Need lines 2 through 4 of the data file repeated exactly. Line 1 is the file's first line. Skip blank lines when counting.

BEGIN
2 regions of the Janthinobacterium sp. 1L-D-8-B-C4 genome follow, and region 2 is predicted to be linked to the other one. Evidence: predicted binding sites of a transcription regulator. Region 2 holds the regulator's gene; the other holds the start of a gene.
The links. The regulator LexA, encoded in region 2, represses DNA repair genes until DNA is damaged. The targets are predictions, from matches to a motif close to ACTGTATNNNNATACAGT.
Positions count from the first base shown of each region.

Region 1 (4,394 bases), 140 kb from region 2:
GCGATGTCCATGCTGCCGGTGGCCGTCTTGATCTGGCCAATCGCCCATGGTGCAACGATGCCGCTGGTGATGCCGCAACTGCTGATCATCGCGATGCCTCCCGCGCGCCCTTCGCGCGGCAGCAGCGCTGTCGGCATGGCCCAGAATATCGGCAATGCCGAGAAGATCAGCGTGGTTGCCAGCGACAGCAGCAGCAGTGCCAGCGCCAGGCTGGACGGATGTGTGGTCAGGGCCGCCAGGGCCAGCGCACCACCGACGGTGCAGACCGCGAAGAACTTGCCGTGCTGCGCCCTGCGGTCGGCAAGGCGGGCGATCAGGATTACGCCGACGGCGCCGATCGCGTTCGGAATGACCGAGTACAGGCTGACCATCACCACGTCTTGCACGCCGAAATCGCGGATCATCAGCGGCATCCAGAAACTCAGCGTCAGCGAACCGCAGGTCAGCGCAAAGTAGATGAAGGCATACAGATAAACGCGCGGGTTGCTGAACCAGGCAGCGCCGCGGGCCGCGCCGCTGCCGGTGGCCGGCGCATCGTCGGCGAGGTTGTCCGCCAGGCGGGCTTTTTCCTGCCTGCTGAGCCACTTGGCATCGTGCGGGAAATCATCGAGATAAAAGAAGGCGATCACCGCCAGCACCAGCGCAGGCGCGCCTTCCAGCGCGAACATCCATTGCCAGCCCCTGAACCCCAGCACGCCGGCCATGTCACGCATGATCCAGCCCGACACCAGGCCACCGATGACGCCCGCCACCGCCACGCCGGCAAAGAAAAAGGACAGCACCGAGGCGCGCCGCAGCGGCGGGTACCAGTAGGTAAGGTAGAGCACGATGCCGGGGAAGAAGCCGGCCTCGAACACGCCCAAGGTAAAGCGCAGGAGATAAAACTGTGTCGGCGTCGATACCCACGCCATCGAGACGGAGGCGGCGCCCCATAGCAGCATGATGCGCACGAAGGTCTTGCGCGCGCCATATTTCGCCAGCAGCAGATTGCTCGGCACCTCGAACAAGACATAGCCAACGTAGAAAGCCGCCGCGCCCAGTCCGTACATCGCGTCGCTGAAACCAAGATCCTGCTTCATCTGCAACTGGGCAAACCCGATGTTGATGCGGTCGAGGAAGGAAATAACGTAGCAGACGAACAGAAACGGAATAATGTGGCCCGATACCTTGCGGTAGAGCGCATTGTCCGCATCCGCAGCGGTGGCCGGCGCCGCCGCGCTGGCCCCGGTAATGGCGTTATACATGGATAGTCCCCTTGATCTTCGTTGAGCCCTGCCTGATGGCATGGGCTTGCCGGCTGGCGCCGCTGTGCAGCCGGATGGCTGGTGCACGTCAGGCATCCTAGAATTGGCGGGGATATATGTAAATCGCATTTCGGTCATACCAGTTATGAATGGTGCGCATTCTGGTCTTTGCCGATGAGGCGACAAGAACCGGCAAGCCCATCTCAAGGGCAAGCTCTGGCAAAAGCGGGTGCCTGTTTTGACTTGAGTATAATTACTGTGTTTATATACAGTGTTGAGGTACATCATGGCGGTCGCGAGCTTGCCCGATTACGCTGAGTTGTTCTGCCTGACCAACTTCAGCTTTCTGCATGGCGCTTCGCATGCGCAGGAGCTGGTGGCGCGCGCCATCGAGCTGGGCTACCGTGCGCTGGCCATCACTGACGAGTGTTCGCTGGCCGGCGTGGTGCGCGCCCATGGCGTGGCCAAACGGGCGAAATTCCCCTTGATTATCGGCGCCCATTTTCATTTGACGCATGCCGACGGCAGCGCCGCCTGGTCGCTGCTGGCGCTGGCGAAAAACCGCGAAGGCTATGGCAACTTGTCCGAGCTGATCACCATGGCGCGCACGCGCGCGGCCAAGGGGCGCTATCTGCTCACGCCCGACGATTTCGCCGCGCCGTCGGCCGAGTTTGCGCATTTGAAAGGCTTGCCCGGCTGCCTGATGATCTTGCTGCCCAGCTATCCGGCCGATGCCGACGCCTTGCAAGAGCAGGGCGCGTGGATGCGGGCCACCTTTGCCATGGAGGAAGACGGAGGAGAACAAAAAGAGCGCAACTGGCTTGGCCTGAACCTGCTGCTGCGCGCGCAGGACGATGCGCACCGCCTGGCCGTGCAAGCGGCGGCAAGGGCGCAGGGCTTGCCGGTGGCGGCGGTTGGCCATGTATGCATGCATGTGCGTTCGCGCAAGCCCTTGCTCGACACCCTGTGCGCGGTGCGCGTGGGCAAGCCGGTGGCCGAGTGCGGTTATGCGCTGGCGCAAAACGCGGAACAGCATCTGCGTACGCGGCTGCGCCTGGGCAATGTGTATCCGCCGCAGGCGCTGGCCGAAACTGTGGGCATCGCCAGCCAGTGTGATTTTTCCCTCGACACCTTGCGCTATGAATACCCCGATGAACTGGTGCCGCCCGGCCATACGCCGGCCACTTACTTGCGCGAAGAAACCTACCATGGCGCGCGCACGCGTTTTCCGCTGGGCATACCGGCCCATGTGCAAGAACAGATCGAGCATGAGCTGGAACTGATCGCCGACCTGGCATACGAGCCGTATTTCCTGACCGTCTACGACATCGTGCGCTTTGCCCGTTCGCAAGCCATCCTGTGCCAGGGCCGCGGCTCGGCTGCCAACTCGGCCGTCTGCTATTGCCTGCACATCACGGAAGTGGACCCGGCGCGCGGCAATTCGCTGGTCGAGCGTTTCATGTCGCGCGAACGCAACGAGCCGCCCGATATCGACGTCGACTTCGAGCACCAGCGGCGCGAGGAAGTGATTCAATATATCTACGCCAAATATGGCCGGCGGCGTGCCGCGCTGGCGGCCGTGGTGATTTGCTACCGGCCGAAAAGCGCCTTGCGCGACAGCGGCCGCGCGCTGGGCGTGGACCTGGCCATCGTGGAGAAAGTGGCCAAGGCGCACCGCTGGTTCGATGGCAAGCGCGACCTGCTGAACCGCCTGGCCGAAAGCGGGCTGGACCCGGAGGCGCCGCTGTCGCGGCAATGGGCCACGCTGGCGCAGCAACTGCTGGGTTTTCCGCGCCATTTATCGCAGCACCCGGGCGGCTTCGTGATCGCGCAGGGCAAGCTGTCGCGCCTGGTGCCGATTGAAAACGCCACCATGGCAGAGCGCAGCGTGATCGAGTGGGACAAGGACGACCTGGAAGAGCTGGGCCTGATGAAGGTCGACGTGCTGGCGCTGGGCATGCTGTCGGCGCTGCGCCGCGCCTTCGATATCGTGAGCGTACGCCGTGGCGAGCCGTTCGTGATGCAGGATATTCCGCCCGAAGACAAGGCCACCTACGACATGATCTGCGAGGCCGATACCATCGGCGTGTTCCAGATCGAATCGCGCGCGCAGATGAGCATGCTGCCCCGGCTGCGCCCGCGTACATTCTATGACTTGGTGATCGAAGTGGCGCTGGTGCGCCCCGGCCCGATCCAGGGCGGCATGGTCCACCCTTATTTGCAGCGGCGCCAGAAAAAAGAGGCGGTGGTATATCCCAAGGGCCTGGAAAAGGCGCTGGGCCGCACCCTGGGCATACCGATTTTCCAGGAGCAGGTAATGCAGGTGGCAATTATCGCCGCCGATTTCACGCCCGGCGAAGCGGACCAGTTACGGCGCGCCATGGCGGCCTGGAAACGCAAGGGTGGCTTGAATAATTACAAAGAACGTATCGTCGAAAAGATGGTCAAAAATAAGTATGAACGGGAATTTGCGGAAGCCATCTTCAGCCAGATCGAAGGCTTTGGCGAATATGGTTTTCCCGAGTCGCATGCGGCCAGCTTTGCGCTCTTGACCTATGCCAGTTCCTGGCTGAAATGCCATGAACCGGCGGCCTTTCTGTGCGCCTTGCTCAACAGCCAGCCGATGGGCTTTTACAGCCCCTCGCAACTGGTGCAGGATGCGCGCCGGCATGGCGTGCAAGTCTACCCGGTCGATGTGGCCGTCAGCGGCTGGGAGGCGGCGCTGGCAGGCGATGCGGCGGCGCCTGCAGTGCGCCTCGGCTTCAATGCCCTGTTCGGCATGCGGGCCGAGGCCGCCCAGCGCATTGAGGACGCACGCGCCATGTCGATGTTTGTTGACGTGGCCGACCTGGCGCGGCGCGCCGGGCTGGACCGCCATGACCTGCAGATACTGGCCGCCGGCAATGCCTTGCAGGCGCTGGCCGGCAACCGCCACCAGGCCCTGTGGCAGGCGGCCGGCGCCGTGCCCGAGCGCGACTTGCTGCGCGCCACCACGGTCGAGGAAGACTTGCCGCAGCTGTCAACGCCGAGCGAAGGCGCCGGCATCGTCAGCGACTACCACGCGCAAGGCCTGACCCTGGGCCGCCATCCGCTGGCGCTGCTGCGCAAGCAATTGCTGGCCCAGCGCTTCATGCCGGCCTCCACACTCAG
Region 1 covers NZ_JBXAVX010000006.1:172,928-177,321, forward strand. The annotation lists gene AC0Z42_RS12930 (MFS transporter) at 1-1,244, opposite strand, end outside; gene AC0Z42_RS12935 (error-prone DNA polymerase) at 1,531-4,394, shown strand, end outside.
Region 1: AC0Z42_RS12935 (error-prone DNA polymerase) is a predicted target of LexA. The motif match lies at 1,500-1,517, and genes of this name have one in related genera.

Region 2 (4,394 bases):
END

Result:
The links. The regulator LexA, encoded in region 2, represses DNA repair genes until DNA is damaged. The targets are predictions, from matches to a motif close to ACTGTATNNNNATACAGT.
Positions count from the first base shown of each region.

Region 1 (4,394 bases), 140 kb from region 2: